In the November 2001 IT Bulletin we discussed the early draft of this Directive and the first stages of its passage through the EU legislative process. The new Directive has now finally been passed by the EU and entered into force on 9 October 2002. Member States will now have until 9 October 2004 to pass domestic legislation implementing the Directive.
The new Directive should not be confused with the Distance Selling of Consumer Goods Directive that was passed in 1997 and entered into force in 2000. That Directive is similar in some respects but it does not cover financial services since they were considered to require a separate set of rules. The new Distance Selling of Financial Services Directive fills that gap. Both Directives only protect natural persons in their capacity as consumers and do not protect individuals if they are acting in a professional capacity.
The new Directive regulates the marketing of financial services by means of distance communication. "Financial service" means any service of a banking, credit, insurance, personal pension, investment or payment nature. "Means of distance communication" is defined as any method of communication where the parties are not simultaneously present e.g. telephone, fax, traditional mail, proprietary computer networks and the internet. There are five key features of this new Directive:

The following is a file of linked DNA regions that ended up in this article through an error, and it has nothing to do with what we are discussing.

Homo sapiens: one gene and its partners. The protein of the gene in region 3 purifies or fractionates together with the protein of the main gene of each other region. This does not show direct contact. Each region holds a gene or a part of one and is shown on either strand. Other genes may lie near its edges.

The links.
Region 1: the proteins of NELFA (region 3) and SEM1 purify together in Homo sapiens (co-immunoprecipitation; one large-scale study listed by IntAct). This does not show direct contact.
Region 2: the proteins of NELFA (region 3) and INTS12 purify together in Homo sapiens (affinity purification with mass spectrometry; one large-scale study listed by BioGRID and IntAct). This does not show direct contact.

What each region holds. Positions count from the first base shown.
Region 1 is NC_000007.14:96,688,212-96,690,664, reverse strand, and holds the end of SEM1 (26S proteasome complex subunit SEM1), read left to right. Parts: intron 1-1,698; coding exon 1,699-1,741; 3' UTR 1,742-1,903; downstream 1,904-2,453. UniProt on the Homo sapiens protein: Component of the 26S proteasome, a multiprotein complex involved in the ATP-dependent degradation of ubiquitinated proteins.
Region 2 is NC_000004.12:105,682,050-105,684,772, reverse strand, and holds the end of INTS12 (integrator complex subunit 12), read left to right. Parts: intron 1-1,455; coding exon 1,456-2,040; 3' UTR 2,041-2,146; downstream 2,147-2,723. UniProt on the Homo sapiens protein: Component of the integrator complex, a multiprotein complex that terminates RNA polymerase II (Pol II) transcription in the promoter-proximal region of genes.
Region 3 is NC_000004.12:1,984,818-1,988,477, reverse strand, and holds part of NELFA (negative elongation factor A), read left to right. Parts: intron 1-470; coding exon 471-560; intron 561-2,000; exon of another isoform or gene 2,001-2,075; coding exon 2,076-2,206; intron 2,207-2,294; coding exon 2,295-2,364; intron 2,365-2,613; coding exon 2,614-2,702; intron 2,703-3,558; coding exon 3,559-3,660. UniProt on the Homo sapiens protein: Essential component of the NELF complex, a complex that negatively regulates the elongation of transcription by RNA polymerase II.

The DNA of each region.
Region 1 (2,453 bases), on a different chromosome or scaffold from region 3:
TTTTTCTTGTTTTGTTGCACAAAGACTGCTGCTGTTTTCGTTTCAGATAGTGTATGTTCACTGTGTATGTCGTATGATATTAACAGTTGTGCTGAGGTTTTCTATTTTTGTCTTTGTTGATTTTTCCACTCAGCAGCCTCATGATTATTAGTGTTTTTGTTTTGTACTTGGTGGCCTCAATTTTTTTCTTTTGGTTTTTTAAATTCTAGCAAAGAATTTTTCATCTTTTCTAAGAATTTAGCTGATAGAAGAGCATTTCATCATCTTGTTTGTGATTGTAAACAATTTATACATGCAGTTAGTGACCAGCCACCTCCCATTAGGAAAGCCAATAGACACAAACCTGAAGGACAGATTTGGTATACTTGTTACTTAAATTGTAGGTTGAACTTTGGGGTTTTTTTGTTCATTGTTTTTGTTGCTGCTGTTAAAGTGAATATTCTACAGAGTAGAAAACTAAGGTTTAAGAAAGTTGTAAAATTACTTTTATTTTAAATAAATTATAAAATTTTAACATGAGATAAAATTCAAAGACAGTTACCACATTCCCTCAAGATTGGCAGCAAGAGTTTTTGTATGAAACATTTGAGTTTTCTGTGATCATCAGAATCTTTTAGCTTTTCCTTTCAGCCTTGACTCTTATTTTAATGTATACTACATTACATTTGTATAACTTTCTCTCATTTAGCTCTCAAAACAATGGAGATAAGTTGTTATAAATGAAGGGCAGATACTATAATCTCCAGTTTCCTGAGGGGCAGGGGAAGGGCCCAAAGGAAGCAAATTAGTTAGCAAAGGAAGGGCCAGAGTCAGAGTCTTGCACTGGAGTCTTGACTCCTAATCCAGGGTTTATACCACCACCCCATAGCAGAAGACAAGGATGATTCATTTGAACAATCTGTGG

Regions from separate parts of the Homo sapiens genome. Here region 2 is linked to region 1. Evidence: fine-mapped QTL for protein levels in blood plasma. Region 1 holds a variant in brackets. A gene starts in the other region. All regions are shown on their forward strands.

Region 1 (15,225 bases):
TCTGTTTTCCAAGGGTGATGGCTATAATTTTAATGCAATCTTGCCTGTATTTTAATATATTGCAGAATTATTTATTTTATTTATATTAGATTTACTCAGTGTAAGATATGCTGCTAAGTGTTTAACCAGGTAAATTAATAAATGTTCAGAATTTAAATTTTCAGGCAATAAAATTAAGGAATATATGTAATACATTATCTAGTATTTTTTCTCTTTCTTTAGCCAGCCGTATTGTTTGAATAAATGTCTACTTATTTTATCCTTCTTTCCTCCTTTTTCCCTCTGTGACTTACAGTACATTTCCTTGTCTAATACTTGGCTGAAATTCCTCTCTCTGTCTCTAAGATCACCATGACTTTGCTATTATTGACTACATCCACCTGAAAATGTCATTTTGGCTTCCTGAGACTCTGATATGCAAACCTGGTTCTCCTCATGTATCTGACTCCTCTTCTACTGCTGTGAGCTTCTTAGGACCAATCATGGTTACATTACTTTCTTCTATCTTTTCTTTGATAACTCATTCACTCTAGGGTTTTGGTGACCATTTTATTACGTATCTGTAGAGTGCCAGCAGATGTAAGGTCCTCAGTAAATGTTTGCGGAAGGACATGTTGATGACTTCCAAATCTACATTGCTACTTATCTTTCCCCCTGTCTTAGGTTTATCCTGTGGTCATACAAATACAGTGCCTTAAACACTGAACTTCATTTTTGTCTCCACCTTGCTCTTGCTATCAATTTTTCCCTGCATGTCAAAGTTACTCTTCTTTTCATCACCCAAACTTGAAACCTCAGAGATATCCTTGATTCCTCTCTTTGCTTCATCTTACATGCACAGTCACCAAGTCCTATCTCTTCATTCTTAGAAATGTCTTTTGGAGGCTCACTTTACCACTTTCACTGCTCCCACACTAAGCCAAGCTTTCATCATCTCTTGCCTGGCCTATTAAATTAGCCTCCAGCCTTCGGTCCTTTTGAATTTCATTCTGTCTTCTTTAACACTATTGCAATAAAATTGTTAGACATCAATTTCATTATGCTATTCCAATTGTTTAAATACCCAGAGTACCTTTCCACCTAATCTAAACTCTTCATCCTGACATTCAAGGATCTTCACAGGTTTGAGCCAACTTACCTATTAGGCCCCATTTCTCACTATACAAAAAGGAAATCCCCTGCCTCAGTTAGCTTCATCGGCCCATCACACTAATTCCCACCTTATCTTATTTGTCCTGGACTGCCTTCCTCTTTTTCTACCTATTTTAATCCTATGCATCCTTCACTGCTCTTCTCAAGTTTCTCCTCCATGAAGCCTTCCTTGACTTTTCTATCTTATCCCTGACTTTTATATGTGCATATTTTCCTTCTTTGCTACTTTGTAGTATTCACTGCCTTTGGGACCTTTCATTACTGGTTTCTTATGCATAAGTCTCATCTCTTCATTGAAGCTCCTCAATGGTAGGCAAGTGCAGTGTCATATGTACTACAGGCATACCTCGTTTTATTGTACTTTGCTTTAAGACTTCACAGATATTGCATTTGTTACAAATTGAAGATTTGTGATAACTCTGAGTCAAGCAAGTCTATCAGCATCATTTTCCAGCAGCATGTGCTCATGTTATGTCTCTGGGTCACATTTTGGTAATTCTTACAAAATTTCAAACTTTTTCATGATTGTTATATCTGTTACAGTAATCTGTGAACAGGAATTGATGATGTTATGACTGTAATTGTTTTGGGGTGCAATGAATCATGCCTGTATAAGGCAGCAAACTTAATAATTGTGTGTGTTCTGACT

A prohibition of "inertia selling"
Inertia selling is the marketing practice of supplying financial services to a consumer without a prior request on his/her part and including a request for immediate or deferred payment. Under the Directive a failure of a consumer to respond after receiving such unsolicited financial services cannot be taken to be consent.
Regulation of direct marketing (including cold calling and spamming)
It is an opt-in system (prior consent of the recipient is required) in relation to sending unsolicited faxes or using automated calling systems for direct marketing of financial services. Member States have been given the option to choose between opt-out (prior consent of the recipient is not required) and opt-in in relation to all other forms of direct marketing e.g. email and mobile phone text messaging. However to be consistent with the new Privacy and Electronic Communications Directive, direct marketing of financial services by email, fax, mobile phone text messaging and non-automated telephone calls will need to be opt-in unless it is an email or text message to an existing...